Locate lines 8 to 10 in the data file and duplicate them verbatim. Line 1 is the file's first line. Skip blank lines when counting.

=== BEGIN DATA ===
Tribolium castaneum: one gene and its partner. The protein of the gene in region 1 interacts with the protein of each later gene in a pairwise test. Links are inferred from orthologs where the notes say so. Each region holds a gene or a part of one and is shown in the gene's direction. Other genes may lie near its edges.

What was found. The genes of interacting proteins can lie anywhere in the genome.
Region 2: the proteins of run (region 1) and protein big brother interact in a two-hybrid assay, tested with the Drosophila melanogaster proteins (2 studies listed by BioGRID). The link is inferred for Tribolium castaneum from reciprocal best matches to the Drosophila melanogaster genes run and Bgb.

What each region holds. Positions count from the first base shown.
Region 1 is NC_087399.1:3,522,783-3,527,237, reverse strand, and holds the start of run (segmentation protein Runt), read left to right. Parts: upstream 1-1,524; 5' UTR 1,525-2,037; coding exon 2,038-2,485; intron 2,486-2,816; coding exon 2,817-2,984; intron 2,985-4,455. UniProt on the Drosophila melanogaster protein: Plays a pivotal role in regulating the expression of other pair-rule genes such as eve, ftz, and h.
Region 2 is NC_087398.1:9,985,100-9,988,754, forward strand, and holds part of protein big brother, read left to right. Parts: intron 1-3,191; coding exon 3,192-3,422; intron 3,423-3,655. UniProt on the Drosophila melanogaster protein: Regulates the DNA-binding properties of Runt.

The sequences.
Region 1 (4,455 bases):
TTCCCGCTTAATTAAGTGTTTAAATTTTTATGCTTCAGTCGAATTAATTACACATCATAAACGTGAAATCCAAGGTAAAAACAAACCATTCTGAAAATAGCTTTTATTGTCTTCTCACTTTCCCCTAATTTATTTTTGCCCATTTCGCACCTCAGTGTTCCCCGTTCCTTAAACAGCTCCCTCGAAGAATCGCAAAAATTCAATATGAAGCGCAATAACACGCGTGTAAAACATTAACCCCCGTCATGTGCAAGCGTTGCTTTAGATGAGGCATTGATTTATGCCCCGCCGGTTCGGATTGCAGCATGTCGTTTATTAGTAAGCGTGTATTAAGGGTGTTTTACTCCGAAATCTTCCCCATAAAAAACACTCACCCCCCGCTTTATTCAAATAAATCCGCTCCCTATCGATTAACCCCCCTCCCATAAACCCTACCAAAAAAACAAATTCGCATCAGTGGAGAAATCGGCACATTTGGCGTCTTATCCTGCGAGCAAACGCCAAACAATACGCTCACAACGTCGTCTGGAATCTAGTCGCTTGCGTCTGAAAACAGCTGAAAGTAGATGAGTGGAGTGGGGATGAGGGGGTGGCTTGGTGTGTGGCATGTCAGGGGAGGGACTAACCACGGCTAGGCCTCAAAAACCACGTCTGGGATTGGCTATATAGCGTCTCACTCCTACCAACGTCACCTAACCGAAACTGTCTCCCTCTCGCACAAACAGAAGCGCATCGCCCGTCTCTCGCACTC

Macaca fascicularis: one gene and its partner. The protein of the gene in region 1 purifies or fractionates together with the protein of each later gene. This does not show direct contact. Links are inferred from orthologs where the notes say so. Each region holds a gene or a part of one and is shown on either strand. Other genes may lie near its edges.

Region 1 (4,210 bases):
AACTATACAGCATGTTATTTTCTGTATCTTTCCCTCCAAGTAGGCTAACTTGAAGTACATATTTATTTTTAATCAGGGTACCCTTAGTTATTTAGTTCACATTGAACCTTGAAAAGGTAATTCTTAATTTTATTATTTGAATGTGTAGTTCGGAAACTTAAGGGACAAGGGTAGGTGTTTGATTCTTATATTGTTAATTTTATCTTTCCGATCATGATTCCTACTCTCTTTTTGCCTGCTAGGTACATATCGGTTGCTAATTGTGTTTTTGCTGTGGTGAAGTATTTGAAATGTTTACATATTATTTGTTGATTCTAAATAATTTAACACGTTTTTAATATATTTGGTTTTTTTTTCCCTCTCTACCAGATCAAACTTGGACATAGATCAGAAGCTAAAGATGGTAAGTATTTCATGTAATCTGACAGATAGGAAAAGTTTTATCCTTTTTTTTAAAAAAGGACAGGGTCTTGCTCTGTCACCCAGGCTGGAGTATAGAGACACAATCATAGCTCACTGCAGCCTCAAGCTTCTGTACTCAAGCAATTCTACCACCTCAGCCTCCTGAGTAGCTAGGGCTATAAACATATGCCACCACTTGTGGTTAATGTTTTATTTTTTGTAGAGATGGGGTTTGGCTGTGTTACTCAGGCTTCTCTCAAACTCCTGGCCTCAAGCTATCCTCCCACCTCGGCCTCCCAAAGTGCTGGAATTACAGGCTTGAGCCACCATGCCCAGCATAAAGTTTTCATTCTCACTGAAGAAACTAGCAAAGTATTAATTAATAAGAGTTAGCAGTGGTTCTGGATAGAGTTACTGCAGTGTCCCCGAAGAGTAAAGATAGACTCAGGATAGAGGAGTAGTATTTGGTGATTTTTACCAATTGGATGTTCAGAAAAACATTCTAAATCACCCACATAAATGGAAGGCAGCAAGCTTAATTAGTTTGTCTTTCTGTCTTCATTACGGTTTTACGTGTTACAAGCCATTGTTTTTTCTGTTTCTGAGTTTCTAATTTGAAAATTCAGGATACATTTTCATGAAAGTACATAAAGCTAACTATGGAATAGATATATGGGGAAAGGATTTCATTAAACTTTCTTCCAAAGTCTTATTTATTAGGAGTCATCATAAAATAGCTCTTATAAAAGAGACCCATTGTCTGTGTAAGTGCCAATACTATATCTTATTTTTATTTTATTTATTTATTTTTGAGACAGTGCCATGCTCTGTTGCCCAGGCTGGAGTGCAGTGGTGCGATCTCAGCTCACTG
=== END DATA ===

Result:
Region 1 (4,455 bases):
TTCCCGCTTAATTAAGTGTTTAAATTTTTATGCTTCAGTCGAATTAATTACACATCATAAACGTGAAATCCAAGGTAAAAACAAACCATTCTGAAAATAGCTTTTATTGTCTTCTCACTTTCCCCTAATTTATTTTTGCCCATTTCGCACCTCAGTGTTCCCCGTTCCTTAAACAGCTCCCTCGAAGAATCGCAAAAATTCAATATGAAGCGCAATAACACGCGTGTAAAACATTAACCCCCGTCATGTGCAAGCGTTGCTTTAGATGAGGCATTGATTTATGCCCCGCCGGTTCGGATTGCAGCATGTCGTTTATTAGTAAGCGTGTATTAAGGGTGTTTTACTCCGAAATCTTCCCCATAAAAAACACTCACCCCCCGCTTTATTCAAATAAATCCGCTCCCTATCGATTAACCCCCCTCCCATAAACCCTACCAAAAAAACAAATTCGCATCAGTGGAGAAATCGGCACATTTGGCGTCTTATCCTGCGAGCAAACGCCAAACAATACGCTCACAACGTCGTCTGGAATCTAGTCGCTTGCGTCTGAAAACAGCTGAAAGTAGATGAGTGGAGTGGGGATGAGGGGGTGGCTTGGTGTGTGGCATGTCAGGGGAGGGACTAACCACGGCTAGGCCTCAAAAACCACGTCTGGGATTGGCTATATAGCGTCTCACTCCTACCAACGTCACCTAACCGAAACTGTCTCCCTCTCGCACAAACAGAAGCGCATCGCCCGTCTCTCGCACTC

Macaca fascicularis: one gene and its partner. The protein of the gene in region 1 purifies or fractionates together with the protein of each later gene. This does not show direct contact. Links are inferred from orthologs where the notes say so. Each region holds a gene or a part of one and is shown on either strand. Other genes may lie near its edges.